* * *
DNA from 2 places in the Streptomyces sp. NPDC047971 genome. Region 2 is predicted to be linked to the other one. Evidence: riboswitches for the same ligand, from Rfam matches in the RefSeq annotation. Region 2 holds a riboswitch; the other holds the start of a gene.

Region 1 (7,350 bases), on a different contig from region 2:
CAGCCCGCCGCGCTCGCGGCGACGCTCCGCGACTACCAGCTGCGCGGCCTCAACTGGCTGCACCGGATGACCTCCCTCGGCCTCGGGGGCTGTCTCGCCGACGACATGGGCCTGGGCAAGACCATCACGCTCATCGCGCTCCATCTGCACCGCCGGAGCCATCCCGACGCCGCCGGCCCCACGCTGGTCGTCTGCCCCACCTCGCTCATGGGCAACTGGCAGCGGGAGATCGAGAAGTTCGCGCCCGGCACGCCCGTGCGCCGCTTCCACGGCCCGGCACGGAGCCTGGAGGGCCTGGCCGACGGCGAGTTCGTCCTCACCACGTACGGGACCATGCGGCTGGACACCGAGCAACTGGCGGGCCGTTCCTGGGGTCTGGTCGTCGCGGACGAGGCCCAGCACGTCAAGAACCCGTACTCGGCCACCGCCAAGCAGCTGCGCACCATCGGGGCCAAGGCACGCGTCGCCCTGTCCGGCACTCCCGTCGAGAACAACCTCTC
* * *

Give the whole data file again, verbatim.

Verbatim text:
DNA from 2 places in the Streptomyces sp. NPDC047971 genome. Region 2 is predicted to be linked to the other one. Evidence: riboswitches for the same ligand, from Rfam matches in the RefSeq annotation. Region 2 holds a riboswitch; the other holds the start of a gene.

Region 1 (7,350 bases), on a different contig from region 2:
CAGCCCGCCGCGCTCGCGGCGACGCTCCGCGACTACCAGCTGCGCGGCCTCAACTGGCTGCACCGGATGACCTCCCTCGGCCTCGGGGGCTGTCTCGCCGACGACATGGGCCTGGGCAAGACCATCACGCTCATCGCGCTCCATCTGCACCGCCGGAGCCATCCCGACGCCGCCGGCCCCACGCTGGTCGTCTGCCCCACCTCGCTCATGGGCAACTGGCAGCGGGAGATCGAGAAGTTCGCGCCCGGCACGCCCGTGCGCCGCTTCCACGGCCCGGCACGGAGCCTGGAGGGCCTGGCCGACGGCGAGTTCGTCCTCACCACGTACGGGACCATGCGGCTGGACACCGAGCAACTGGCGGGCCGTTCCTGGGGTCTGGTCGTCGCGGACGAGGCCCAGCACGTCAAGAACCCGTACTCGGCCACCGCCAAGCAGCTGCGCACCATCGGGGCCAAGGCACGCGTCGCCCTGTCCGGCACTCCCGTCGAGAACAACCTCTC